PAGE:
The Ottawa City Council voted to place a statue of Gandhi in Strathcona Park (Sandy Hill). We oppose this statue for many reasons which have been previously covered. There are so many good reasons to oppose ever allowing such a statue that it is difficult to find space for covering them all. However, one more reason which we believe demands immediate attention has just recently come to our notice.
As documented in the book “100 Things You’re Not Suppose to Know” by Russ Kirk (The Disinformation Company, 2008), there is a disturbing conclusion to the story of the death of Gandhi’s wife, Kasturba. Kirk sums up the problem with the following title: “Gandhi refused to let his dying wife take penicillin yet took quinine to save himself.” This incident further reveals Gandhi’s stunning hypocrisy as he spent his life masking his actions of intolerance and racism with words of peace and love. We have included the full story of Kasturba’s death below.
A man who treated his wife in such a thoughtless and self-serving manner should never be honored with a statue in Ottawa.
[The following is an excerpt from pp. 167-169 of 100 THINGS YOU’RE NOT SUPPOSED TO KNOW by Russ Kick]
GANDHI REFUSED TO LET HIS DYING WIFE TAKE PENICILLIN YET TOOK QUININE TO SAVE HIMSELF
Gandhi is often ranked, directly or subtly, alongside Jesus Christ and Martin Luther King Jr. as one of the greatest peacemakers – indeed, one of the greatest human beings – of all time. The mythology that surrounds him – which he built, leaving his followers, admirers, and hagiographers to reinforce and embellish – has almost completely smothered the many unflattering facts about him.
In such a compact book, space doesn’t permit a full exploration of Gandhi’s numerous, consequential skeletons – his racism toward blacks and whites, his betrayal of the Untouchables, his acquiescence toward the Nazis. Instead let’s focus on something more personal and, in some ways, more upsetting.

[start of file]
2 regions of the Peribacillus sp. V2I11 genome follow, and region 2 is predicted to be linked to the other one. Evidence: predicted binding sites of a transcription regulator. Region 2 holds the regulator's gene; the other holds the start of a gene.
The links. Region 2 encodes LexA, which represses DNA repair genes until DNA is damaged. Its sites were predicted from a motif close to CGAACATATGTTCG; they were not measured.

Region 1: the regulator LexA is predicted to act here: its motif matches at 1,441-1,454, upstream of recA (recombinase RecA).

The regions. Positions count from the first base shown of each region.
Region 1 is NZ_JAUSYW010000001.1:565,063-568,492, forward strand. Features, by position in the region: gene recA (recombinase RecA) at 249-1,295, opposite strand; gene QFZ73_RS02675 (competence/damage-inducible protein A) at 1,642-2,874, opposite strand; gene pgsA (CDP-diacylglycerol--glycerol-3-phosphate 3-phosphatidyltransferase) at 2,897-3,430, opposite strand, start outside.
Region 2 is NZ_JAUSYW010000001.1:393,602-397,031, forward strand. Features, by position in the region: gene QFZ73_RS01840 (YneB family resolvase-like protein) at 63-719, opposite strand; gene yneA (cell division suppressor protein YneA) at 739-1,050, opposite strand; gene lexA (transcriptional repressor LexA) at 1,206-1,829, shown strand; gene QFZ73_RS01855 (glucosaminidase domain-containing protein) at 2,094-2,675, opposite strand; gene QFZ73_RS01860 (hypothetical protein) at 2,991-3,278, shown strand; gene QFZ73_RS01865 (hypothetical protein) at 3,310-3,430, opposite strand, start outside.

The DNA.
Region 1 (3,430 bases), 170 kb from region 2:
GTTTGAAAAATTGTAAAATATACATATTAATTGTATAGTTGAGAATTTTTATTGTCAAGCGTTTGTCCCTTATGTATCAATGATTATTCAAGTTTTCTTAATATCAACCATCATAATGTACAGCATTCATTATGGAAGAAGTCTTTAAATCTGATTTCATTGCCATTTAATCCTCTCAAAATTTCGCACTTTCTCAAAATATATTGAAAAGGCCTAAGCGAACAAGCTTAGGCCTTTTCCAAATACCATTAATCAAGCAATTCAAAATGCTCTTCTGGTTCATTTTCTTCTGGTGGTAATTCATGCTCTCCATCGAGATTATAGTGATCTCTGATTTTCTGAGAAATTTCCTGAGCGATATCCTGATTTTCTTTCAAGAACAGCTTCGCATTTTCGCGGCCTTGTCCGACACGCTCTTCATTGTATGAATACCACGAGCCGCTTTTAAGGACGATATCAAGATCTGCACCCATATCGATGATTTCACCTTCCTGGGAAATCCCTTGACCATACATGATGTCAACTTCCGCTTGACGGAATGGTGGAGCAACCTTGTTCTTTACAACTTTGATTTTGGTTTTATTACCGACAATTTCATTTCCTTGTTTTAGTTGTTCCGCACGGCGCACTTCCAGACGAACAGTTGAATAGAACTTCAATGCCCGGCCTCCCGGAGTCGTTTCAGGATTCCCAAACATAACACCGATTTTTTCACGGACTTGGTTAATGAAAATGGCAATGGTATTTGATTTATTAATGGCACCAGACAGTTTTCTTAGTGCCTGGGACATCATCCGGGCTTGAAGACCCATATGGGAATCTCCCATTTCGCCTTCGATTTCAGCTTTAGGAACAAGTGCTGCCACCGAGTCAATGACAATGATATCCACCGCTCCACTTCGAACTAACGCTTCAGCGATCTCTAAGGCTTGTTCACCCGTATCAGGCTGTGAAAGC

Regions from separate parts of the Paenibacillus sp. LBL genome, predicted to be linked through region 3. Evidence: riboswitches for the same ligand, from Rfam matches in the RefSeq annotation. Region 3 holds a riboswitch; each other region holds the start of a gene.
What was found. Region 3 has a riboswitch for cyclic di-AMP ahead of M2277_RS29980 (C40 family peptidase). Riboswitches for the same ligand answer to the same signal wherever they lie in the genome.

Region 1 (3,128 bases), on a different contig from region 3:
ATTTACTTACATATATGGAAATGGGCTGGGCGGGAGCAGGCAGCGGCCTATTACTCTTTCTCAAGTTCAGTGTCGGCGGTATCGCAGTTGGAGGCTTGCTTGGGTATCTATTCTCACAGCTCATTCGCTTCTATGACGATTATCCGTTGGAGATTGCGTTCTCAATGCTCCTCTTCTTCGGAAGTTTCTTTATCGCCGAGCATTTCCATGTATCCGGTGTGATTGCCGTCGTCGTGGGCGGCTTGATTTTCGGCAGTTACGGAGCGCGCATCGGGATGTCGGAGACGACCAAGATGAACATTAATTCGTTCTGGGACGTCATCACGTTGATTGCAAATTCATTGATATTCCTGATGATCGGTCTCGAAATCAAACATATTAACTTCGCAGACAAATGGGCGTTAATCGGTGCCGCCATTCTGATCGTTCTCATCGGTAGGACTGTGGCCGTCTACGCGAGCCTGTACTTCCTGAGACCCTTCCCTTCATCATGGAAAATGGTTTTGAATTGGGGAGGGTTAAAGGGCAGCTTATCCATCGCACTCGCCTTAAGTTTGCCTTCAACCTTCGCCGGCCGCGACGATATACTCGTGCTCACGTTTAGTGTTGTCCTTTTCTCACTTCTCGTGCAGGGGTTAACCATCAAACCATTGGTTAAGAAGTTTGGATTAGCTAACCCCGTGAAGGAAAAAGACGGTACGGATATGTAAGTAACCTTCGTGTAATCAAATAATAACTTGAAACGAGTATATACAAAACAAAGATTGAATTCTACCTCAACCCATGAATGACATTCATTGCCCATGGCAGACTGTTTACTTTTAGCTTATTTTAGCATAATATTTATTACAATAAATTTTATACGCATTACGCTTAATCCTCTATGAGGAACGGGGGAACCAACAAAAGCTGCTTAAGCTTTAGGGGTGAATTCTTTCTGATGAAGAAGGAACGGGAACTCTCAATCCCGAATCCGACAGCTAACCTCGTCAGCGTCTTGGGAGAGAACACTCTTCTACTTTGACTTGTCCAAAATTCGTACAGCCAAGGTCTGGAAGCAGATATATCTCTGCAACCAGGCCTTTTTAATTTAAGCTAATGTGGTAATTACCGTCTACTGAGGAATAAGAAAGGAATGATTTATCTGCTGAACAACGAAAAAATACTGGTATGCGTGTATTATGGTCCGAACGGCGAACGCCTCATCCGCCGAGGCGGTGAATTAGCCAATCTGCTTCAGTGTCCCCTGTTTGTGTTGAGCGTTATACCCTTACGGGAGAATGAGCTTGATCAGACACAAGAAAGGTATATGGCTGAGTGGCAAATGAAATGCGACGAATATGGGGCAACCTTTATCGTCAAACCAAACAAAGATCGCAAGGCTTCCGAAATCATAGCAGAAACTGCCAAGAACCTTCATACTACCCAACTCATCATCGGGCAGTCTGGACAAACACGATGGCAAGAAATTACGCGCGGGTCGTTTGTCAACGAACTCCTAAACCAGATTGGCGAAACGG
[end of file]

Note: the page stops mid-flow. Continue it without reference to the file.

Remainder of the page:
In August 1942, Gandhi and his wife, Kasturba, among others, were imprisoned by the British in Aga Khan Palace, near Poona. Kasturba had poor circulation and she’d weathered several heart attacks. While detained in the palace, she developed bronchial pneumonia. One of her four sons, Devadas, wanted her to take penicillin. Gandhi refused. He was okay with her receiving traditional remedies, such as water from the Ganges, but he refused her any medicines, including this newfangled antibiotic, saying that the Almighty would have to heal her.
“The Life and Death of Mahatma Gandhi” quotes him on February 19, 1944; “If God wills it, He will pull her through.” “Gandhi: A Life” adds this wisdom from the Mahatma: “You cannot cure your mother now, no matter what wonder drugs you may muster. She is in God’s hands now.” Three days later, Devadas was still pushing for the penicillin, but Gandhi shot back: “Why don’t you trust God?” Kasturba died that day.
The next night, Gandhi cried out: “But how God tested my faith!” He told one of Kasturba’s doctors that the antibiotic wouldn’t have saved her and that allowing her to have it “would have meant the bankruptcy of my faith.” (Emphasis mine.)
But Gandhi’s faith wasn’t much of an obstacle a short time later when it was his ass on the line. A mere six weeks after Kasturba died, Gandhi was flattened by malaria. He stuck to an all-liquid diet as his doctors tried to convince him to take quinine. But Gandhi completely refused and died of the disease, right? No, actually, after three weeks of deterioration, he took the diabolical drug and quickly recovered. The stuff about trusting God’s will and testing faith only applied when his wife’s life hung in the balance. When he needed a drug to stave off the Grim Reaper, down the hatch it went.